This seems by my time to working on projects using web annotating.

As noted early, we are planning more extensive use of in netnarr but the really Big Show is taking off this week, the project with Gardner Campbell on Annotating Doug Engelbart’s Augmenting Human Intellect: A Conceptual Framework. Some of the background has already been laid bare (okay my new to blogging students, that is know as a link- it gives context without a need to explain in full depth).

My piece of the pie has been building the web site and working with Gardner on the plan for the project. That’s the set up of the meal, what happens hinges on folks sitting down at the table.

The project web site— more cool stuff below the fold!

For this project’s site I went with the free Fluida theme, same as I used for the Mural UDG project. It’s not let me down, it has tons of flexibility for the front page.

Like most sites, this one did not start with some detailed design scope, it’s been more in the bread making style of kneading and shaping as we go. And damnit, there is flour all over the kitchen!

More about the bolts and nuts below.

The aim of the project is… well you can read it. And annotate it. The project is going to be a 3 week effort to coordinate as many people as we can to read Engelbart’s 1962 paper with each other, and use to annotate, augment, discuss and add meaning to three main sections identified by Gardner.

That starts next week.

This is what I coined Week[0] (hey like an array, we start counting at 0!) a week to ramp up interest, but also orient people to thinking about Engelbart and getting people up to speed with using I’ve not found that people have too many problems with it, but wanted to create a 3 part step in.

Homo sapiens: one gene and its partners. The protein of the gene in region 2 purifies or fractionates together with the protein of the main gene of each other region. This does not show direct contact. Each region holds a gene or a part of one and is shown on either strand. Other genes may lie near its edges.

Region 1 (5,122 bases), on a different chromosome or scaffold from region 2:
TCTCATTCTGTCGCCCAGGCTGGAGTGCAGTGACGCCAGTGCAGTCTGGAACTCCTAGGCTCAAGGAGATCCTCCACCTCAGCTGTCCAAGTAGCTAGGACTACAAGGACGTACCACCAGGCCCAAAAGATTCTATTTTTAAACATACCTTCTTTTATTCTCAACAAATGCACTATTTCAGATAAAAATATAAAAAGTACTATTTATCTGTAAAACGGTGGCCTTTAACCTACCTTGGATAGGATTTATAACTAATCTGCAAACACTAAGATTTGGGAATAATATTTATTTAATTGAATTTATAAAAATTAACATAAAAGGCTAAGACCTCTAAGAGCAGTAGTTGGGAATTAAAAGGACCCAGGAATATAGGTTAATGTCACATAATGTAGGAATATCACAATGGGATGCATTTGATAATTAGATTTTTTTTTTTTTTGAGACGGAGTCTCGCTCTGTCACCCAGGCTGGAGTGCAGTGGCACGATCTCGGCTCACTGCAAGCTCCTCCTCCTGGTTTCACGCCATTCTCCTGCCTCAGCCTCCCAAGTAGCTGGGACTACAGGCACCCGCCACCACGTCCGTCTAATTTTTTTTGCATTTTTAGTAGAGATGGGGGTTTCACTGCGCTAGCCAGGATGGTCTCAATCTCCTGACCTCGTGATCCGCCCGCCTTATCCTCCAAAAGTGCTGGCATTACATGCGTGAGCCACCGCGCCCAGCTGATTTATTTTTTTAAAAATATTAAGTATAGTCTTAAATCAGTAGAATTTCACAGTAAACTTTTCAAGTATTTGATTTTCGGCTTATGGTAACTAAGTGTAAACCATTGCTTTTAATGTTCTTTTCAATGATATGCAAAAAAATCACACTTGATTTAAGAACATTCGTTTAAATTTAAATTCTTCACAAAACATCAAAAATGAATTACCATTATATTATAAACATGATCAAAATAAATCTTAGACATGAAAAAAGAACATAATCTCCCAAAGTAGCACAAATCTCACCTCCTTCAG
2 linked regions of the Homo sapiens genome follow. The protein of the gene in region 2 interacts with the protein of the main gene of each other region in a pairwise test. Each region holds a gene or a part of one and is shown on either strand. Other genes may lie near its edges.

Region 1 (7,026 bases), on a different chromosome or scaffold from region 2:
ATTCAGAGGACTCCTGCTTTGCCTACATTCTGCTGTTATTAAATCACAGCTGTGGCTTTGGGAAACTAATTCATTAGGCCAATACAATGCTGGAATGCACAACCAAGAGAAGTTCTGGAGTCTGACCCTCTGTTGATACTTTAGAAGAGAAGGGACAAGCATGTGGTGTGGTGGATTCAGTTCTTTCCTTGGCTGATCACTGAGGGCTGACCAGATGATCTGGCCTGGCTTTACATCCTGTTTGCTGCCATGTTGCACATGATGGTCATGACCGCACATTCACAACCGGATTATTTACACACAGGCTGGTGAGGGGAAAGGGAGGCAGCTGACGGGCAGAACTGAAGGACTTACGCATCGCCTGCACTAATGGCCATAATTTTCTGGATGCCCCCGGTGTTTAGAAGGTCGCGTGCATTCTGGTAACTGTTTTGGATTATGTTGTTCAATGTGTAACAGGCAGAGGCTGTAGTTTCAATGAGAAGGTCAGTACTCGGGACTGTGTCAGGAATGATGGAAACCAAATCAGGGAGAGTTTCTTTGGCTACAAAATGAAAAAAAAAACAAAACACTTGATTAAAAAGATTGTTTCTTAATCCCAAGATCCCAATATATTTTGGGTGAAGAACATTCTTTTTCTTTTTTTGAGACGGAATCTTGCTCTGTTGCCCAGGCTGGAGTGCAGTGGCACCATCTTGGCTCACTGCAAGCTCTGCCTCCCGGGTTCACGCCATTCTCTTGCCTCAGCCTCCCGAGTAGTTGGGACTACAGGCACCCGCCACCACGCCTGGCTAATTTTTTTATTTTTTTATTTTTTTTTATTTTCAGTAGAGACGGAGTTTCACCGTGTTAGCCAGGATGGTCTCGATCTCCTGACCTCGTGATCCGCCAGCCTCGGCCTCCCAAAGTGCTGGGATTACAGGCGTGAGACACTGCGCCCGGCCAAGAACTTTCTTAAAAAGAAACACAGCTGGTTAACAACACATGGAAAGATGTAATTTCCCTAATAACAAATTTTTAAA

It follows an approach I set up for our netnarr students. Rather than sending people off to to create accounts and read their intro materials (which are quite good)– it can all be done in action, and in place on our site.

We enter people into by having them visit our About page – by having the Hypothesis WordPress plugin enabled. This means the tool is automatically turned on, and just by having people click the tool in the top right to open it’s “drawer”, they can either login if they have an account, or create one right there.

The idea here is to have them practice annotating and commenting on this page, using it as a place to do intros (we already have 15 responses to that request).

The second step, Annotate Anywhere, has a dual purpose. One is to demonstrate how you can turn on anywhere, by either using a browser tool (Chrome Extension or bookmarklet for Firefox, Safari) or by knowing how to make/use a via link, the URL method of turning on any page.